Health and wellness

People rely on public library computers and Internet access for two of the most critical aspects of their lives: health and wellness. Users are logging in to find ways to improve their diets, find doctors, research their own or others’ illnesses, locate health care insurance, and track down discount medications. In fact, libraries have become a nontraditional, and perhaps overlooked, component of the national public health system.
The expansion of the Internet is creating a growing number of vital links between access to information technology and personal health at a time when health care stands as one of the nation’s biggest public policy issues that impacts the welfare of citizens as well as the financial solvency of the nation’s largest social programs such as Medicare and Medicaid.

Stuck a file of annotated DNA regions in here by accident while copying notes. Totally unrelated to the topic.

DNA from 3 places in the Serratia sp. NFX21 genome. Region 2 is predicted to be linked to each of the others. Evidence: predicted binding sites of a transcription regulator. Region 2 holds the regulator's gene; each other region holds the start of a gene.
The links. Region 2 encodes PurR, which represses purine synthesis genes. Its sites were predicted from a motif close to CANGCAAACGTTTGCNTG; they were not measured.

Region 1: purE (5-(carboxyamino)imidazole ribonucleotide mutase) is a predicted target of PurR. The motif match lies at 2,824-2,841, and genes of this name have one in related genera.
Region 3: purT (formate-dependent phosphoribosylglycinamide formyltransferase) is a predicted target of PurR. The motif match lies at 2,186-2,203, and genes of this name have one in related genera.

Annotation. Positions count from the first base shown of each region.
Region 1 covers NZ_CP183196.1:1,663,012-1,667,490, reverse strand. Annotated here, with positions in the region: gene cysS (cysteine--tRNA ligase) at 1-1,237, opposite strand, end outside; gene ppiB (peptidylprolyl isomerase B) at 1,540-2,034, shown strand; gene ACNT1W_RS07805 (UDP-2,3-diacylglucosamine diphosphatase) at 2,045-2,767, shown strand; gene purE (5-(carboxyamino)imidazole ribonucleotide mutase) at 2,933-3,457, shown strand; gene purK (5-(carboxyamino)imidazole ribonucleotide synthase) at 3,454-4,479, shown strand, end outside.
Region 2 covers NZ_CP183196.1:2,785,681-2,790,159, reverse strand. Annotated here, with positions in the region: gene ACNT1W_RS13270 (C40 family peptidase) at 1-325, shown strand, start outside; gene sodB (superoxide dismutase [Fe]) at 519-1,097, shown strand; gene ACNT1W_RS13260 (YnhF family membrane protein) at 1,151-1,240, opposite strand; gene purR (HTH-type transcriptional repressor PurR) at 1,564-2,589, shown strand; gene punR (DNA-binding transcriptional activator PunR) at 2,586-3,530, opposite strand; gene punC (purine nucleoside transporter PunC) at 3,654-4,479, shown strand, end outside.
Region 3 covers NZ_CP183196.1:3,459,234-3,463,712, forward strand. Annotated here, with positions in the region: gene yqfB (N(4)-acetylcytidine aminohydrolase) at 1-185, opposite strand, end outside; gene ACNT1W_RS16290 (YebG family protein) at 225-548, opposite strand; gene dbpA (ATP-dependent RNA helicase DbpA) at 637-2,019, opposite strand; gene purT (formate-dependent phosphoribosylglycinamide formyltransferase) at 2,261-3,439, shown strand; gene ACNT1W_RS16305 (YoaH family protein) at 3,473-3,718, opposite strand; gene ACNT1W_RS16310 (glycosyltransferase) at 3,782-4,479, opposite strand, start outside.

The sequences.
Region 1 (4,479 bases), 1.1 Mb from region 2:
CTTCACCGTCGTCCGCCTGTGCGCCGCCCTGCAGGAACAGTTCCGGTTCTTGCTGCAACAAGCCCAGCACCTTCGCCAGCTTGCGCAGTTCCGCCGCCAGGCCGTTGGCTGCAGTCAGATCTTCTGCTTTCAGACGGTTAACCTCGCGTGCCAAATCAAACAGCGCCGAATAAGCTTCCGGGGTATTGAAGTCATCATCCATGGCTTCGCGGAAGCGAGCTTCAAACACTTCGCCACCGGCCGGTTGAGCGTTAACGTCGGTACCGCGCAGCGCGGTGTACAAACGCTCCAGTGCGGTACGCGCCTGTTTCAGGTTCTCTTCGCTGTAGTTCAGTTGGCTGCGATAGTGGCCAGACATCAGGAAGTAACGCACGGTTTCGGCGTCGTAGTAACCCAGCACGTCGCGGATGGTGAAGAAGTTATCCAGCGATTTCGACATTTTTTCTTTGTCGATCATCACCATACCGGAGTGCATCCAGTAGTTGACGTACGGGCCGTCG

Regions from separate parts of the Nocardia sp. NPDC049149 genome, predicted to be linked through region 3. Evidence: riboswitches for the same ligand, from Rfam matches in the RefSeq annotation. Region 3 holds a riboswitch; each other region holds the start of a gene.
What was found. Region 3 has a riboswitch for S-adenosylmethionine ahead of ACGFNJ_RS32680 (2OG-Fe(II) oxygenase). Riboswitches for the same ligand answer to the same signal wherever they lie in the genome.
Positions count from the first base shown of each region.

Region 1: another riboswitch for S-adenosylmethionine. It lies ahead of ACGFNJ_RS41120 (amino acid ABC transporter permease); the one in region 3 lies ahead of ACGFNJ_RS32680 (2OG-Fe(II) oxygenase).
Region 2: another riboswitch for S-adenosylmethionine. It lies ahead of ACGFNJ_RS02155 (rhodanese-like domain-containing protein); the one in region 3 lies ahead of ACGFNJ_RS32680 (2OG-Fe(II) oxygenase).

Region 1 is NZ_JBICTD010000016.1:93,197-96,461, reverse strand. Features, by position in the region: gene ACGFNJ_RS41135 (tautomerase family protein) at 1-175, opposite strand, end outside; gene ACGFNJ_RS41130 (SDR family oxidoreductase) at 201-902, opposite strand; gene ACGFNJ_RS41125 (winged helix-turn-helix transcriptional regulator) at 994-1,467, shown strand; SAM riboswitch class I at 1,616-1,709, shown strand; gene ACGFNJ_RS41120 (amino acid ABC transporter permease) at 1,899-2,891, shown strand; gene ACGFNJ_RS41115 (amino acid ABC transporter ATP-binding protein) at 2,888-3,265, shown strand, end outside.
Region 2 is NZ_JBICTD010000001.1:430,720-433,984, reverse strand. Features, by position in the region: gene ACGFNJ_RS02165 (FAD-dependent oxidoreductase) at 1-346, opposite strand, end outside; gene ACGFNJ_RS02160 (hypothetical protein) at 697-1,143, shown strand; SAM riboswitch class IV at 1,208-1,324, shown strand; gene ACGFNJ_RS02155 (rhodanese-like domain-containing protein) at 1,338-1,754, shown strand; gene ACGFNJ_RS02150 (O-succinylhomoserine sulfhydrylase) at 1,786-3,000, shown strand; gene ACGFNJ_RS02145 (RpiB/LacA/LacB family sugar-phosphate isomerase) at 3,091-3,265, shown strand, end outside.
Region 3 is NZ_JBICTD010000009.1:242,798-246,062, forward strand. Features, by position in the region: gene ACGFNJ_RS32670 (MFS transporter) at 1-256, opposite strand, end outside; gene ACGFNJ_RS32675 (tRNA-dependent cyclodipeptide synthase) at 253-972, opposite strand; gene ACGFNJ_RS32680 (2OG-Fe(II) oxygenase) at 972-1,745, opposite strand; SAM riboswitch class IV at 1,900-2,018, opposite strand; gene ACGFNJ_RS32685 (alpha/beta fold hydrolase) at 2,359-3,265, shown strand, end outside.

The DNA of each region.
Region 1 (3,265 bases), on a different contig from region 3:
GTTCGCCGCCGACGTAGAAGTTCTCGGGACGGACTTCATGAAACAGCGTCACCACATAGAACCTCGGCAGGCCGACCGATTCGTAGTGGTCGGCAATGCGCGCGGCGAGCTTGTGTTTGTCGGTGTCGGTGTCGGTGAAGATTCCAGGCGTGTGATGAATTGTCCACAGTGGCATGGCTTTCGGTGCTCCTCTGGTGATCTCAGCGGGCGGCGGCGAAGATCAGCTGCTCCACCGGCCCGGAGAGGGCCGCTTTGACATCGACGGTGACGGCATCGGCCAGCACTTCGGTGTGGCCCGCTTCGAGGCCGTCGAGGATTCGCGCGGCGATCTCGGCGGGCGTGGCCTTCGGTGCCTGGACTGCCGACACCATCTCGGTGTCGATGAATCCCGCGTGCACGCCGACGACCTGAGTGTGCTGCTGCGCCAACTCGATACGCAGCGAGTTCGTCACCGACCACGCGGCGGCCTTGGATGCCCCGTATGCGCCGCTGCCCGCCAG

Indeed, meeting health and wellness needs was one of the most frequently reported uses of public access technology, with 37 percent of users reporting having looked for health information, treatment options, care givers, or ways to improve their health; 56 percent of these users also reported seeking out these types of information for relatives, friends, colleagues, and others. (p.97)

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